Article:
Oil Companies in Trouble as Renewables Suddenly Mean They're Producing Way Too Much Oil

Barrel of Laughs

The oil industry may have a reckoning on the horizon. According to a new report from the International Energy Agency, the world is headed towards a ludicrous surplus in oil supply that could see prices tumble and the industry's position falter — a forecast in no small part attributed to the growth in renewables, especially solar.

This impending oil "glut," as the energy watchdog predicts, will come after a peak in global oil demand in 2029, plateauing at 105.6 million barrels per day.

With a continued drop in demand in the following year, the supply will overshoot that figure by about 8 million barrels per day — a disparity that hasn't been seen since the lockdowns at the height of the COVID-19 pandemic.

"Such a massive oil production buffer could usher in a lower oil price environment, posing tough challenges for producers in the U.S. shale patch and the OPEC+ bloc," the IEA said in its annual report, referring to the coalition of the world's leading oil producers that includes Saudi Arabia and the United Arab Emirates.

Striking it Poor

In advanced economies, where oil demand has already been declining for decades, the IEA estimates that it's set to further fall from 45.7 million barrels per day in 2023 to 42.7 million by 2030.

On the opposite side of that equation, producers such as the US and OPEC+ members have only ramped up investments in oil, and their contributions are expected to drive production upwards with China and India, both hugely expanding economies with massive populations and a growing number of drivers, as the biggest customers.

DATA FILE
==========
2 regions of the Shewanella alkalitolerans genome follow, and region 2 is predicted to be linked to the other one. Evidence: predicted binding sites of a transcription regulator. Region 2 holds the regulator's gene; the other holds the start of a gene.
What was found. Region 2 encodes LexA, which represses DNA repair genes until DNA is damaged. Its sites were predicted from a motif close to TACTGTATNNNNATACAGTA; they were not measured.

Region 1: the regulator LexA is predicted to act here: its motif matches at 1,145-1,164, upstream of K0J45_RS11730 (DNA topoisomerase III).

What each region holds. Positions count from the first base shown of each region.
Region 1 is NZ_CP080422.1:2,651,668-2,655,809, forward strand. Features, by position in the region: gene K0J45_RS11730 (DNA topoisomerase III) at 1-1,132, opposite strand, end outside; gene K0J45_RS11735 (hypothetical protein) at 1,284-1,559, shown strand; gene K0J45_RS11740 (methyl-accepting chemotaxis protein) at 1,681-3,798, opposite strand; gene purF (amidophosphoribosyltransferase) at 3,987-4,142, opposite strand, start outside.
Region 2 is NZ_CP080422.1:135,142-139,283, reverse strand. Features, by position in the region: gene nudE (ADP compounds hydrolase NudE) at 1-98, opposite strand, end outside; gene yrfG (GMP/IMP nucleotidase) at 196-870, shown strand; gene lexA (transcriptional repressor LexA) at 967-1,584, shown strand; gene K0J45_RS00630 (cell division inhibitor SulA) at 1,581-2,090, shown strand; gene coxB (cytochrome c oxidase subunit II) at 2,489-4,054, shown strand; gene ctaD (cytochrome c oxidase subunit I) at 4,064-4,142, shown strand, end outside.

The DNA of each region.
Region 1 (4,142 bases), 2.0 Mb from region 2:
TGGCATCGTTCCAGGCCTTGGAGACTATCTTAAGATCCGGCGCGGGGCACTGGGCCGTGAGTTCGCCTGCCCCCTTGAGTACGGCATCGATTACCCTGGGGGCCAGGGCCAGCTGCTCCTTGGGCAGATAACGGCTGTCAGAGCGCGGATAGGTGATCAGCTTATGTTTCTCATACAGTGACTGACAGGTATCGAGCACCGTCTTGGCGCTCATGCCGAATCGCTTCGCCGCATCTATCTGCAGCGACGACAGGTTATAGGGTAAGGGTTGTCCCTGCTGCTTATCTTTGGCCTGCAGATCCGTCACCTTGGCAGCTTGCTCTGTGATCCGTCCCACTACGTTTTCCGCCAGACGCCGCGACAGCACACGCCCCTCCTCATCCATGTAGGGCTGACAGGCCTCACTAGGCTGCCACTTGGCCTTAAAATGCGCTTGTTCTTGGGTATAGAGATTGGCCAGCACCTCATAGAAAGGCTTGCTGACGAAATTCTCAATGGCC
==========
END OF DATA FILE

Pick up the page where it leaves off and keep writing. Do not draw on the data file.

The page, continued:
But China's economic growth, which has accounted for around 60 percent of the uptick in global oil demand for the past decade, the IEA said, is expected to slow in the coming years, and with it its appetite for oil.

Furthermore, the IEA sounds very optimistic about the impact renewables will have. A greater adoption of electric vehicles — of which China is the world's leading manufacturer — plus a bump in solar energy will be the biggest difference makers, more so than other forms of clean energy technology.

And we may already be seeing signs of that right now, with solar proving so efficient at times that prices are dipping into the negative in certain markets. On the other hand, EV adoption seems less like a sure thing right now than it did a few years ago as sales falter. And so the future remains a slick thing to grasp — though hopefully not oil slick.

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